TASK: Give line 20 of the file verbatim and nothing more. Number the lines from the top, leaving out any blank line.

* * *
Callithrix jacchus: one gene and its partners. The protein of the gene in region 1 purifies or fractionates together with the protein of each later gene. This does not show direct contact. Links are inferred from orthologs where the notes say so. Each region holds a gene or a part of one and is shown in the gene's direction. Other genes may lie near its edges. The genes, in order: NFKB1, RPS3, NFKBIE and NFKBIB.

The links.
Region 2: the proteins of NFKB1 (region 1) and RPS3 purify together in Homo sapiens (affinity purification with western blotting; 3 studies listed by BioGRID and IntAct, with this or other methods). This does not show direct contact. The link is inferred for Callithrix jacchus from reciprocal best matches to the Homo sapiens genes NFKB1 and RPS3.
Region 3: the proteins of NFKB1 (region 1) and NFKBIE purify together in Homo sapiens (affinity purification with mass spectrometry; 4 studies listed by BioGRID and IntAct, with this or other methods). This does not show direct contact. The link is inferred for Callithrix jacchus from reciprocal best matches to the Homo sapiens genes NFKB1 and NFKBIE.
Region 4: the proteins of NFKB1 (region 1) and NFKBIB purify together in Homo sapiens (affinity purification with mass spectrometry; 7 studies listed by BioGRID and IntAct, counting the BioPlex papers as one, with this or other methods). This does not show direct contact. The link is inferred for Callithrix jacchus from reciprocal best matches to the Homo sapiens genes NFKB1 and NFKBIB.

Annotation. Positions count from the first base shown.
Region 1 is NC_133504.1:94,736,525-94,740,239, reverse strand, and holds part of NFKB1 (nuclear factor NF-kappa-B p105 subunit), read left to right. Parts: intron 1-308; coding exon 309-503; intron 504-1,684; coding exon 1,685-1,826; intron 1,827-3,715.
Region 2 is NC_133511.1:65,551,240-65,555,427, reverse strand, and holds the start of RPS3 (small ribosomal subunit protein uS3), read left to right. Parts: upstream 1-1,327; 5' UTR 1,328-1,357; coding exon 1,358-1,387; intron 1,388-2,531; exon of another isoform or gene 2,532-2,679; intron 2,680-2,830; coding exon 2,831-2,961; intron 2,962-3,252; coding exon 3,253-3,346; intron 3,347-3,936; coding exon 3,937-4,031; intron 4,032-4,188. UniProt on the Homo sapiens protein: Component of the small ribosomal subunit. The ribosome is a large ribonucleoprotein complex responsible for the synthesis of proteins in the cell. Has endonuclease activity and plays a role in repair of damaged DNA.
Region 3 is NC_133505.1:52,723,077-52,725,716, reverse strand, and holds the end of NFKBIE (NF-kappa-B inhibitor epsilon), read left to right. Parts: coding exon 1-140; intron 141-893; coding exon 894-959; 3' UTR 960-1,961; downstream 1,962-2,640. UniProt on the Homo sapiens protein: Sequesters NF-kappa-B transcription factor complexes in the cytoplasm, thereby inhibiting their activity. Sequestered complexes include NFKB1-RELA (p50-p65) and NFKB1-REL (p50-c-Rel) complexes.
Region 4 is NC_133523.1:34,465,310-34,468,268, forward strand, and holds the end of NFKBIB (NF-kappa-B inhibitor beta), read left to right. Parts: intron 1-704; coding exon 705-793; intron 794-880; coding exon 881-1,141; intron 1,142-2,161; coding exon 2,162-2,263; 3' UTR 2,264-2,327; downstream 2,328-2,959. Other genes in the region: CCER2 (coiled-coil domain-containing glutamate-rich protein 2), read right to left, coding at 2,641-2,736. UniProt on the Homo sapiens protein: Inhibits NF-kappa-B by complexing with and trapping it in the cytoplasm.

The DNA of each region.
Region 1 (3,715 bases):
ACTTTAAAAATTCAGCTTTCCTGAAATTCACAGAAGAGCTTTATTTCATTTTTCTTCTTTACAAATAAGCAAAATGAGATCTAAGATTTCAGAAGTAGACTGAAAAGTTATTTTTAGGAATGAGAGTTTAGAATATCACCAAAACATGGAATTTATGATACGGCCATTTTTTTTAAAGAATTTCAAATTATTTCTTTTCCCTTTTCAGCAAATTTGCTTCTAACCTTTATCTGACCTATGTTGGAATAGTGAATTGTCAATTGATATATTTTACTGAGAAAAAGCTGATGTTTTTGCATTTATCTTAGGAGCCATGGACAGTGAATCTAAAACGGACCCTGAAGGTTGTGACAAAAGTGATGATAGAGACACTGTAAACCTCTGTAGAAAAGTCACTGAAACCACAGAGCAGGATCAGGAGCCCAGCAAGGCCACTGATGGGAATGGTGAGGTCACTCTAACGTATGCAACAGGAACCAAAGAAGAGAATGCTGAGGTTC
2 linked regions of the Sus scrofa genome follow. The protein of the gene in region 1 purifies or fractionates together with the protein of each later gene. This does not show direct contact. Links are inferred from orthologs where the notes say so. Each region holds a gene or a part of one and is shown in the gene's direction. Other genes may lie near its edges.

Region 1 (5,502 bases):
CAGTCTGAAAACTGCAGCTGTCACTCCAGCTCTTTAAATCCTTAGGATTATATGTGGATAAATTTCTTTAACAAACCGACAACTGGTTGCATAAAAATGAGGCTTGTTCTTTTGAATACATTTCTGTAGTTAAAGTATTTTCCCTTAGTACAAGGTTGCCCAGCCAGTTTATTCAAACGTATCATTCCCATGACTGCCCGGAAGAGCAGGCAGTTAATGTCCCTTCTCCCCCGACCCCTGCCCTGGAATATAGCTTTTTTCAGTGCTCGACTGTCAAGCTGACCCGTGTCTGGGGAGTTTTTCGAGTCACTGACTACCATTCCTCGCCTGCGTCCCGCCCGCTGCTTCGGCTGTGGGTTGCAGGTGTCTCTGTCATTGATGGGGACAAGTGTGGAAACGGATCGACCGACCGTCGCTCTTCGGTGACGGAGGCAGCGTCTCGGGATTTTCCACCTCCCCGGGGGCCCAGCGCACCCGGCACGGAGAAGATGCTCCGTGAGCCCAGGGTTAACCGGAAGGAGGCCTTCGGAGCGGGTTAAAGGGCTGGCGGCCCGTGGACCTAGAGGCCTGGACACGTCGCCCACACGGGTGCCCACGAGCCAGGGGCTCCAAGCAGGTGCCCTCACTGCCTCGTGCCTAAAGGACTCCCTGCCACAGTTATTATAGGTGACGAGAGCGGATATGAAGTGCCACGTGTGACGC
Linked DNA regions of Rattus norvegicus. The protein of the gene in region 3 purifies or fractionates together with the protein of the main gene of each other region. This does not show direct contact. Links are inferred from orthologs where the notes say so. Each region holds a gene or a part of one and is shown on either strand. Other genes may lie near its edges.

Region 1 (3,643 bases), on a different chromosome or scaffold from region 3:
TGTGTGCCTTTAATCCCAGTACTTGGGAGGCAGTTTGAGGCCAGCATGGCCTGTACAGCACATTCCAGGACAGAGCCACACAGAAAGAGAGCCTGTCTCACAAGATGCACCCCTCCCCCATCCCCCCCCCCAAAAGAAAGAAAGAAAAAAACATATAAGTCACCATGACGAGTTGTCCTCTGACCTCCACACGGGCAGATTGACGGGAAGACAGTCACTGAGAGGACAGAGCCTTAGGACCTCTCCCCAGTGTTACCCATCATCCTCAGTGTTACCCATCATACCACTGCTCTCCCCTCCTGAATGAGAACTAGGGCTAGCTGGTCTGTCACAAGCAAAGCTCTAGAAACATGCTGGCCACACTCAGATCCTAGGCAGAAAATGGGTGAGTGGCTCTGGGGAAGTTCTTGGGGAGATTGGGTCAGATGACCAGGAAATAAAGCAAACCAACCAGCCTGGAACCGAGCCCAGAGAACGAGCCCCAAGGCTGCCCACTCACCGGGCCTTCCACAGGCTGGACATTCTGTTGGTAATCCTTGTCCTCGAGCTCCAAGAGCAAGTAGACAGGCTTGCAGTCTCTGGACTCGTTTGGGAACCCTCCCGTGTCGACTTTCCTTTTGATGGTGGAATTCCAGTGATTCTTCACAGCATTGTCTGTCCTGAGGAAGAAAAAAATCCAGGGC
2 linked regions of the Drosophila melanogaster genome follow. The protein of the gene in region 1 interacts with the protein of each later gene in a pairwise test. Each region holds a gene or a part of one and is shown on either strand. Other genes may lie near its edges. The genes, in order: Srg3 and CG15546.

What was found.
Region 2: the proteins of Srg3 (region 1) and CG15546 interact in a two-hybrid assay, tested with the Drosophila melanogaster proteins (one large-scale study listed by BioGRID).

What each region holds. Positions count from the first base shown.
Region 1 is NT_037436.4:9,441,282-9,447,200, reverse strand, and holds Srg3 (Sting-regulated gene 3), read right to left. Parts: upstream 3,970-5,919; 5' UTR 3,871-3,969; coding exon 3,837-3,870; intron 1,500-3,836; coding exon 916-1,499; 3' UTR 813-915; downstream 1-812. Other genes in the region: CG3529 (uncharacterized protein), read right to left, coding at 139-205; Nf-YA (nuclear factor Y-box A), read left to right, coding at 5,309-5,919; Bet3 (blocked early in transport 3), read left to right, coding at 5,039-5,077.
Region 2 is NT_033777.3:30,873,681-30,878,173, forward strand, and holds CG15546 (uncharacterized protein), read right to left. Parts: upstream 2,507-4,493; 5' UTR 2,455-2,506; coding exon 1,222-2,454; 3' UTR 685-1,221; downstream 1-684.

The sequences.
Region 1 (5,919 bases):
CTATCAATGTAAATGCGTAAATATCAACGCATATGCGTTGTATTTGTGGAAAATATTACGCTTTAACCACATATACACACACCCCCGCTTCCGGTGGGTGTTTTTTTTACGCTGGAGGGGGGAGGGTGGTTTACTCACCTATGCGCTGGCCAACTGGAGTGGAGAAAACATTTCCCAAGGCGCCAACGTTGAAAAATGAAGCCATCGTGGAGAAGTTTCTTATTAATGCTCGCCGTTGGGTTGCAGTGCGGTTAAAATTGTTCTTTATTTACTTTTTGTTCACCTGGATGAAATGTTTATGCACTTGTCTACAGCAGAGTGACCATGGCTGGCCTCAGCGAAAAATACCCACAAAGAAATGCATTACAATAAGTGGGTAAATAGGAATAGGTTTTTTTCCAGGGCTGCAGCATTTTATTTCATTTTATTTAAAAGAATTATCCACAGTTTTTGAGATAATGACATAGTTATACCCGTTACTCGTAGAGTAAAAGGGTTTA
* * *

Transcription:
2 linked regions of the Drosophila melanogaster genome follow. The protein of the gene in region 1 interacts with the protein of each later gene in a pairwise test. Each region holds a gene or a part of one and is shown on either strand. Other genes may lie near its edges. The genes, in order: Srg3 and CG15546.